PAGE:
Audio: Listen to this article.
Best Headphones In 2023 / 2024
By Sajid Amit, Founder, Amplify Audio Reviews.
Hi everyone! Just casually dropping my top 10 headphones for 2023, here!
There are so many excellent headphones in the world, varying degrees of compatibility with musical genres, user preferences, head, and ear anatomies that an objective ranking is a fool’s errand. So, take this as a decidedly subjective ranking – result of one man’s desire to rank his favorite headphones and share it with the wider community!
If you are curious about my subjective preferences, I listen to rock, metal, alternative, some male vocals, and occasionally, female vocals, jazz, and acoustic. I seldom listen to orchestral music or EDM.
I also believe that pairing with the right source is a massive deciding factor, and my ranking below considers “average” impressions I have formulated over the years about these headphones. Lastly, do read till the end for the final summary table of rankings with tonal, technical, and overall numerical score (subjective)!
Rank 1: HIFIMAN Susvara
- Impedance: 60 Ohms
- Sensitivity: 83 dB
- Planar Magnetic Driver (stealth magnet)
- Price: $6000
The best headphone, as of 2023, is HIFIMAN’s magnum opus, the one-and-only Susvara. Susvara is stubbornly difficult to drive. Finding the right amplifier for the Susvara can be quite an adventure and by extension, a money pit. In fact, it is why I named my channel "Amplify" because I spent months experimenting with amps and the Susvara. The best sources I have heard are the Mass Kobo 465, the Primavera Trafomatic, and the Accuphase e-380 integrated amplifier. I prefer a neutral DAC with the Susvara such as the Weiss DACs. There are ‘’affordable’’ sources that synergize well with the Susvara namely, the iFi Pro iCAN amp and the Ferrum Stack.
The Susvara has the most beautiful and timbrally lifelike midrange among all the planars I have tried. It has a certain wetness without thickness. A certain airiness without brightness. And a certain speed without sounding like an electrostat (even though it almost does). If there is an ‘’impossible to hate for anyone’’ headphone then Susvara is probably number one in that ranking as well. It is not entirely flawless though. The bass is not particularly slammy and no matter what nuclear reactor you drive it with, it will not slam as powerfully as some other headphones on this list. Moreover, while the Susvara has an insanely realistic soundstage in terms of soundstage depth, it is not as wide-sounding as a HIFIMAN HE1000SE nor HIFIMAN Arya, which are significantly lower-priced. The Susvara overall is like the top student who gets an A for most subjects and at least an A- or a B+ in one or two.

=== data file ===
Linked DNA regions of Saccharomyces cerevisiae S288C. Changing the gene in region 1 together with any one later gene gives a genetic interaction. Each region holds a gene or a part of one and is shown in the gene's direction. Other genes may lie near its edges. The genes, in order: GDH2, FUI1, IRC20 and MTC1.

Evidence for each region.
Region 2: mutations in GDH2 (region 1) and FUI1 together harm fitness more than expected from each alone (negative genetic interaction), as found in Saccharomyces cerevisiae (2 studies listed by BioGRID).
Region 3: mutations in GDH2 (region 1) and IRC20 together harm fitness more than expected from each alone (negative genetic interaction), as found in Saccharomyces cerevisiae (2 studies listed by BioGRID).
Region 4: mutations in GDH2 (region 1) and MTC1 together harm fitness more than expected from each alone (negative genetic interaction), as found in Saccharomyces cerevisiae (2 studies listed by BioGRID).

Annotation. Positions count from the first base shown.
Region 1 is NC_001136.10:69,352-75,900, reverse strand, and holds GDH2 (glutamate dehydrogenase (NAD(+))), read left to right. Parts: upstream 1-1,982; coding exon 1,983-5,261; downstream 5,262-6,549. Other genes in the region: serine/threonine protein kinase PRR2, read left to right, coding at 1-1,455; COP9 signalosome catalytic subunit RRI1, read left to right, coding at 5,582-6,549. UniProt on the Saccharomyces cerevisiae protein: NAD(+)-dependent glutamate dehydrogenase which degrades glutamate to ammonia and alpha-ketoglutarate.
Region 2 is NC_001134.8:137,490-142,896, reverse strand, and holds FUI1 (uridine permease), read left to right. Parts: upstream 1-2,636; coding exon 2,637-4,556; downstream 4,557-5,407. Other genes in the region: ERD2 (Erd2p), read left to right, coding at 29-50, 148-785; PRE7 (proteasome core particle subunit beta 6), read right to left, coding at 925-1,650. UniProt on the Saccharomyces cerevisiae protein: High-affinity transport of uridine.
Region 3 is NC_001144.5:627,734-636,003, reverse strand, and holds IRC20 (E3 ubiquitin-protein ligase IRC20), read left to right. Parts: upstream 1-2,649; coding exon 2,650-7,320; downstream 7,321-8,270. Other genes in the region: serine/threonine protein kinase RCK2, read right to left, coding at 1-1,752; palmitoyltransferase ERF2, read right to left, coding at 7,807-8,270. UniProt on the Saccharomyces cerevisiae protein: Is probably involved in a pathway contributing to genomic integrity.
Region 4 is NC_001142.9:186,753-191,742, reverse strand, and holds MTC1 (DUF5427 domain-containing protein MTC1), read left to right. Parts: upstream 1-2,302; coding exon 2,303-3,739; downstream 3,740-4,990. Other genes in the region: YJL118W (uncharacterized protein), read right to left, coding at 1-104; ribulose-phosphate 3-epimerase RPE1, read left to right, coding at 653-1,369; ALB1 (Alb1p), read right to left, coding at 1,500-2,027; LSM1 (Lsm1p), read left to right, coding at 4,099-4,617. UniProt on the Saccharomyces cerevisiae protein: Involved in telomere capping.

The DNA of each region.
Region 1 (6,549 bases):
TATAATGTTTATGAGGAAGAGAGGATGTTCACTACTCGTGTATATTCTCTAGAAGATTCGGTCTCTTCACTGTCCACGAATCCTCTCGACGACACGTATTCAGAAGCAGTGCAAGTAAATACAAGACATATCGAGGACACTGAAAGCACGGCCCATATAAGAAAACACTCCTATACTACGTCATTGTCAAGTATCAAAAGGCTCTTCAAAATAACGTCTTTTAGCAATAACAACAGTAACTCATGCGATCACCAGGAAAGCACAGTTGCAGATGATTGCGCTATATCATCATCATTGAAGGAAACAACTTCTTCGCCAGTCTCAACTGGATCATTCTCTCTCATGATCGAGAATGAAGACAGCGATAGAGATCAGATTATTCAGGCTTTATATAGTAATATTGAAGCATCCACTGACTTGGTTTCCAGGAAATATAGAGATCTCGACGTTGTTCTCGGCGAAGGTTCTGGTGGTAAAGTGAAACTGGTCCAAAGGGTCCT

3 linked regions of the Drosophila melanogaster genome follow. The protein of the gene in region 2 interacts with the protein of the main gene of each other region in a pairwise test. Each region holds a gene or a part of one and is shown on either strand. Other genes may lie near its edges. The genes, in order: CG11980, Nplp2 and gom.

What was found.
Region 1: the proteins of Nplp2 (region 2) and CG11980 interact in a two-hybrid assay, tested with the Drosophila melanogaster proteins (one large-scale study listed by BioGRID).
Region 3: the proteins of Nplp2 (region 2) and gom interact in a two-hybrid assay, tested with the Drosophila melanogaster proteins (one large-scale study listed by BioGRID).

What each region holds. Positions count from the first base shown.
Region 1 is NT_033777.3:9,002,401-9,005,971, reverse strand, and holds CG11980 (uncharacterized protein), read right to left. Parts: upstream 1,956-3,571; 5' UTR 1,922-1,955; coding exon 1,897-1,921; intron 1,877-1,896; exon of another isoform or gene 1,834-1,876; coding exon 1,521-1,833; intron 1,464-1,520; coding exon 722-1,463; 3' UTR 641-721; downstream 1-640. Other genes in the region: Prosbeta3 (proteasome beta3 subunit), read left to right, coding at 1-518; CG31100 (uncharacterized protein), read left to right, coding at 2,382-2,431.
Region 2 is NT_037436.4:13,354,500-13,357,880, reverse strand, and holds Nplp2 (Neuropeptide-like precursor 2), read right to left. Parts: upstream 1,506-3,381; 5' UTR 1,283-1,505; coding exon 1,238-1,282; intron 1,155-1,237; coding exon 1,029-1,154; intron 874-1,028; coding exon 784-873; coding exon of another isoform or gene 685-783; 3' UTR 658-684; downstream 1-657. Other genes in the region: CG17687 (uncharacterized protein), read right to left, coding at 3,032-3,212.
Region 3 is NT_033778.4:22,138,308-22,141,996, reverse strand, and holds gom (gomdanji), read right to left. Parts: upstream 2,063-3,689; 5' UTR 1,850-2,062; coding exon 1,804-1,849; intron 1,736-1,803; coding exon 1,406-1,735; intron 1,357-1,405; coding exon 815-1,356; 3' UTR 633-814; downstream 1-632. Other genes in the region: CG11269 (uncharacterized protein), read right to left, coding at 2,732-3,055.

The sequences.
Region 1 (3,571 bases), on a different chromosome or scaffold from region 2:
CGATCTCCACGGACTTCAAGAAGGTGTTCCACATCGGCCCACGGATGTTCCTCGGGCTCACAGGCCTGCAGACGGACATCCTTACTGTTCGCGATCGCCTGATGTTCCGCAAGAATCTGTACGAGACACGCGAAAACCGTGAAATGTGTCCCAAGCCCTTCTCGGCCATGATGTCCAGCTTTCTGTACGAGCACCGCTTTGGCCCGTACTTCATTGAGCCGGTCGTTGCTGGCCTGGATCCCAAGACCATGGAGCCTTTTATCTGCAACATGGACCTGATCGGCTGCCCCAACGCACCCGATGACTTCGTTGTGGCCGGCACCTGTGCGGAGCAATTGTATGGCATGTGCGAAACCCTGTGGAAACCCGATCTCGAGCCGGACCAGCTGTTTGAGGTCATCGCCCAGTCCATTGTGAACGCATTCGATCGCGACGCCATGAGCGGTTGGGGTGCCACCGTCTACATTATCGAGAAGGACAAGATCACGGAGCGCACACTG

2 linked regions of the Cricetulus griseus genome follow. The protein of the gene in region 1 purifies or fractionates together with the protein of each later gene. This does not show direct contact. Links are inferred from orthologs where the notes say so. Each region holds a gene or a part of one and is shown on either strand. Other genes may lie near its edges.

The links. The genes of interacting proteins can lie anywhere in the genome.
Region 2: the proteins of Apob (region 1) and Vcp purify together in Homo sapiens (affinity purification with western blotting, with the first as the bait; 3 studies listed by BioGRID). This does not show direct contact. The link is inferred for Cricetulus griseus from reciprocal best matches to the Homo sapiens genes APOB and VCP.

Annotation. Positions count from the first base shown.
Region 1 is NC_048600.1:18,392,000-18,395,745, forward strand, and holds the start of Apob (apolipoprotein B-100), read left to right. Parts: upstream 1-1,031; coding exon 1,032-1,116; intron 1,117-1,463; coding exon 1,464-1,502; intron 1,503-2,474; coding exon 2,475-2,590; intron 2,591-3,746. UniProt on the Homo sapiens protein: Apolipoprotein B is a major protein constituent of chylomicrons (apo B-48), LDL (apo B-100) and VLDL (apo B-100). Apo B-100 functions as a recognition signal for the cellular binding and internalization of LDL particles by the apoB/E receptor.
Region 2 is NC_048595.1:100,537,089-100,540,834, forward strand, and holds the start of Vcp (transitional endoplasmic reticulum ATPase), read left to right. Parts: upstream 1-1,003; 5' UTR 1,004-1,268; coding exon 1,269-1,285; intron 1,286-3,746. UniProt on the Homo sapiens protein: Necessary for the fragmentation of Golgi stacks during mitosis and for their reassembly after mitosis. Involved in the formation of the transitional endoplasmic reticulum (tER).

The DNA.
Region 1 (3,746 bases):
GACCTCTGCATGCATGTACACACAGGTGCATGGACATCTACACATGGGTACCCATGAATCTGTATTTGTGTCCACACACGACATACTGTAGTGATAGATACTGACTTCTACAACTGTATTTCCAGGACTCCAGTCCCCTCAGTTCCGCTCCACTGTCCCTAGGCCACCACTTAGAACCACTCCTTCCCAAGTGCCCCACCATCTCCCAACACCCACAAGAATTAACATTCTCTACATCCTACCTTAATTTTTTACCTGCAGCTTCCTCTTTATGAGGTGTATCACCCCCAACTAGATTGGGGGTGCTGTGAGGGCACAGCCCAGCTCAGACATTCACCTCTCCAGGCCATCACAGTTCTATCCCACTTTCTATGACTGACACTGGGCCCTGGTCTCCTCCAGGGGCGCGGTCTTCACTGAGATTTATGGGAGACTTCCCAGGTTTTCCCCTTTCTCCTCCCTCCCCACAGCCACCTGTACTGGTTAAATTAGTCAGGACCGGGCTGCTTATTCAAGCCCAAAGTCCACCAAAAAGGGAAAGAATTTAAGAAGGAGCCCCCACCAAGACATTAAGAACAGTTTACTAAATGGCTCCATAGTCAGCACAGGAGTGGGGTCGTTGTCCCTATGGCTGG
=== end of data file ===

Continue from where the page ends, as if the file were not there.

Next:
Rank 2: STAX SR-X9000
- Electrostatic Driver
- Price: $6199
STAX is the king of electrostatic headphones and a whole cult has formed around the brand and rightfully so. They are highly regarded by the said cult (and normal human beings) for their relentless detail retrieval, sparkly and occasionally bright treble, and a certain “speed” to transients that is unmatched by planar and dynamic driver headphones. However, it is also widely understood that Stax headphones lack the visceral bassy impact that those that eschew it, may know well.
The SR-X9000 is interesting because whilst it is at least as resolving as the predecessor, SR009S, it has a decent amount of bass impact, especially with the right chain of amplifiers and DACs. Stax headphones reveal DAC colorations like no other I have tried, and they seem to pair well with dCS DACs with which they really come into their own. I also had the privilege of trying an X9000 with an AudioNote Tube Preamp which made it even bassier. Overall, the X9000 is a highly tweakable headphone as different source pairings will produce different outcomes. It is the undisputed electrostat king unless you are talking about the Sennheiser HE-1 and the HIFIMAN Shangrila-SR which are priced more than $50,000 and don’t seem to have a wide market yet. However, even compared against these behemoths, the X9000 trades blows. For many, it is a better headphone than the Susvara, but I rank the Susvara higher for its superior timbre.
Rank 3: Focal Utopia 2022
- Impedance: 80 Ohms
- Sensitivity: 104 dB
- Pure Be M-shaped Dome Dynamic Driver
- Price: $4999